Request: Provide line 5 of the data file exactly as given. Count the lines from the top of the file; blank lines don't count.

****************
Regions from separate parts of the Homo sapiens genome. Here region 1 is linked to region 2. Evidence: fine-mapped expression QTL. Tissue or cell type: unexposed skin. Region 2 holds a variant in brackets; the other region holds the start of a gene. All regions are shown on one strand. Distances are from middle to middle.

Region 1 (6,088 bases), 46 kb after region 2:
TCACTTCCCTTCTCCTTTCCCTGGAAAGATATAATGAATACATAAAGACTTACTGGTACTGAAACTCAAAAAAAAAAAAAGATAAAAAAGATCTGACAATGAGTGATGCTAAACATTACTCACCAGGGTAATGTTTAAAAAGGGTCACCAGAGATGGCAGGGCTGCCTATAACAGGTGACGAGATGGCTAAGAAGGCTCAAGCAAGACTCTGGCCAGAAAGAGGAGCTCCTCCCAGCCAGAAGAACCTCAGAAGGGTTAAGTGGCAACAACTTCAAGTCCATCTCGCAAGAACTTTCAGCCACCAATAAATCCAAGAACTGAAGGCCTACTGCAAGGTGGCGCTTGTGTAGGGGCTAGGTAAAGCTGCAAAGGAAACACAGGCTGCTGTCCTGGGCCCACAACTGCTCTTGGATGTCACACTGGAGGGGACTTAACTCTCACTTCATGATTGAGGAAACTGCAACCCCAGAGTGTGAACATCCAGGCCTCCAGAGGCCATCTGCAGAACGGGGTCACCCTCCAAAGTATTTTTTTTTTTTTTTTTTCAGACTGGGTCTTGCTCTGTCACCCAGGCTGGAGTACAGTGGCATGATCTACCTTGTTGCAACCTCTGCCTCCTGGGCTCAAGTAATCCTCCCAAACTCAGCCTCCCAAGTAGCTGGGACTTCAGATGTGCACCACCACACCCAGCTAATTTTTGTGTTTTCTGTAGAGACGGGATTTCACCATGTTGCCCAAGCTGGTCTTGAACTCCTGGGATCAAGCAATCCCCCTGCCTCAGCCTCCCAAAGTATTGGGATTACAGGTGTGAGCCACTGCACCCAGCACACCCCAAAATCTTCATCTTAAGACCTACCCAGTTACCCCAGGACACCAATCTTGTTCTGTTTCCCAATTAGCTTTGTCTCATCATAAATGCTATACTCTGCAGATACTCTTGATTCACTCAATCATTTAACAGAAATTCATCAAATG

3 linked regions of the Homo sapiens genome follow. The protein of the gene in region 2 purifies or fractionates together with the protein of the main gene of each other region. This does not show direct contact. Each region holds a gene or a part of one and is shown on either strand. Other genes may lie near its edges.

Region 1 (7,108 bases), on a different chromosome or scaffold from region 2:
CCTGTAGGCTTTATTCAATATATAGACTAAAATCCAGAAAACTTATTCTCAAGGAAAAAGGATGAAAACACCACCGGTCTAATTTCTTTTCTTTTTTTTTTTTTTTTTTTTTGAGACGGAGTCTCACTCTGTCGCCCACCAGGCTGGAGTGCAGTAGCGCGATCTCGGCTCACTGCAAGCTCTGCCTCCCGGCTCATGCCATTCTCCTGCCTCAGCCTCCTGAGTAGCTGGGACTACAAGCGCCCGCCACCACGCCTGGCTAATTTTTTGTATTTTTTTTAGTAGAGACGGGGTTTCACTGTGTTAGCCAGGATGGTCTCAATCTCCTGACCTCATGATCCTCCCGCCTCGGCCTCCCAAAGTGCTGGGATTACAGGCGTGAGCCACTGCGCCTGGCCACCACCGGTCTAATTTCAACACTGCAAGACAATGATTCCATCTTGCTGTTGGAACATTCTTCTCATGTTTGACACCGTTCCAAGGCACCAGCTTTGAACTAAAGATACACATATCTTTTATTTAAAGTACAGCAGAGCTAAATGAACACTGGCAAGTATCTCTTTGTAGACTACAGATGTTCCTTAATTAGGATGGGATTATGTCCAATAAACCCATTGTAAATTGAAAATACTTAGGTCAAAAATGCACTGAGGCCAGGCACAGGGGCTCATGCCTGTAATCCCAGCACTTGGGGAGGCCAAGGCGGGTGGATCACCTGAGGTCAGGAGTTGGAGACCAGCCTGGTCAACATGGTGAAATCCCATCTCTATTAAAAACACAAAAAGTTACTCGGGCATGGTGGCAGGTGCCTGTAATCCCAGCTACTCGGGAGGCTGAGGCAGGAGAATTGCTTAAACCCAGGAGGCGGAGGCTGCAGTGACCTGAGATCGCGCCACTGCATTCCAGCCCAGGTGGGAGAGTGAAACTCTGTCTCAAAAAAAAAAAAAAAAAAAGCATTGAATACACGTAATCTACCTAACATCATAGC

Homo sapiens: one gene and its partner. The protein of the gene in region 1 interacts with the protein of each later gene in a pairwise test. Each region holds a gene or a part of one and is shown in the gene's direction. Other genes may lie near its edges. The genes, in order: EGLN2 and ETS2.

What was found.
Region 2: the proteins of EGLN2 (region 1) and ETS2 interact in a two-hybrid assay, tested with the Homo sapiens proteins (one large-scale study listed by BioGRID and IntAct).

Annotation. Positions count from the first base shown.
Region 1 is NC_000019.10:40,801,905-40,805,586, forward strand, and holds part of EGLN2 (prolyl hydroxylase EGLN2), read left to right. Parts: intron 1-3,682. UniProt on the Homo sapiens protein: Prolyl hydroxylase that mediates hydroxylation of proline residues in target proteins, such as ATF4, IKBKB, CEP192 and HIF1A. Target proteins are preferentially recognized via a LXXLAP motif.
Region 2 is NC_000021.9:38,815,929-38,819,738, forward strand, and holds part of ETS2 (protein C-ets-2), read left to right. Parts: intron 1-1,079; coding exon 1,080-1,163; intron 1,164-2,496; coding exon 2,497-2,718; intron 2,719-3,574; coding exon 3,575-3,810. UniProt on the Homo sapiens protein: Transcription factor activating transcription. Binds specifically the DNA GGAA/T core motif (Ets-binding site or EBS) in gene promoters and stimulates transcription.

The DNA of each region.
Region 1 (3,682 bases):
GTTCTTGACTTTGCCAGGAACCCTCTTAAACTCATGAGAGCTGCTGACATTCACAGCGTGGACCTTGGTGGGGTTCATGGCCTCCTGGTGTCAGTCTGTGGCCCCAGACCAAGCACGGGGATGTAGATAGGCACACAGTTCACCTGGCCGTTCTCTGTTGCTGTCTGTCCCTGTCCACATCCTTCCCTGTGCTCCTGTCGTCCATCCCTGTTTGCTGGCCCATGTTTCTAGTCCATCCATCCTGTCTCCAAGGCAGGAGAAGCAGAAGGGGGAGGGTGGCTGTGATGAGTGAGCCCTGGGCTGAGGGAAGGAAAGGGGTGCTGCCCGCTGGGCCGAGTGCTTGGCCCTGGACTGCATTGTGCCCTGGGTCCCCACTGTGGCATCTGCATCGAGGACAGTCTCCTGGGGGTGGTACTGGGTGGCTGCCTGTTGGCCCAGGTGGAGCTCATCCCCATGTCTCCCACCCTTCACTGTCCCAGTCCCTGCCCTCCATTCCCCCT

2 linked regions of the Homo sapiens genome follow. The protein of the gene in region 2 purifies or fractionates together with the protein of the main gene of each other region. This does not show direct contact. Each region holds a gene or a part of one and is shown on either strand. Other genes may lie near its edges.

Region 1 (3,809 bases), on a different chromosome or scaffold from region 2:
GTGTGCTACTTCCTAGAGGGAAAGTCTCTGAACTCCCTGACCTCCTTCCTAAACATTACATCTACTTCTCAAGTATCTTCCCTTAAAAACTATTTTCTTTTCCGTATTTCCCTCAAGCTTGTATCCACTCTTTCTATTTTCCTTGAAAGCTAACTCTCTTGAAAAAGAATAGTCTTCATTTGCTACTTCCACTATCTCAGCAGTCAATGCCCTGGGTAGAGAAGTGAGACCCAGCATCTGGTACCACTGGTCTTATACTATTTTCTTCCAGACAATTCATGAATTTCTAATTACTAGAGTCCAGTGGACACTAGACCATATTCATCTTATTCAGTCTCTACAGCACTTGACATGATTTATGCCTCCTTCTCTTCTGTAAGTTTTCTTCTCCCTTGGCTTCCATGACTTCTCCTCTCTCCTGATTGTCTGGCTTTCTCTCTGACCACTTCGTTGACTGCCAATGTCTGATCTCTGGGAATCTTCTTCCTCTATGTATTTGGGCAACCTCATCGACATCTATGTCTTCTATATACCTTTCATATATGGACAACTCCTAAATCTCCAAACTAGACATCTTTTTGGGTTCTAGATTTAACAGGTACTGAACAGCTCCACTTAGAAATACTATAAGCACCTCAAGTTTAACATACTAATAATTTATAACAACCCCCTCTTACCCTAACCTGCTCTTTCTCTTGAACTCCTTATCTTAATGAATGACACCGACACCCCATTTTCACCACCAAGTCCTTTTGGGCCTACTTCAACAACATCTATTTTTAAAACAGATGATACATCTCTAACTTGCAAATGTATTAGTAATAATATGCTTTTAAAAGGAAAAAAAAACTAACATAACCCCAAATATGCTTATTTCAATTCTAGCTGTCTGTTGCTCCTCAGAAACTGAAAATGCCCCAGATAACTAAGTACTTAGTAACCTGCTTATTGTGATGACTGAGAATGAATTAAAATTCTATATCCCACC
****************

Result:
Region 1 (7,108 bases), on a different chromosome or scaffold from region 2: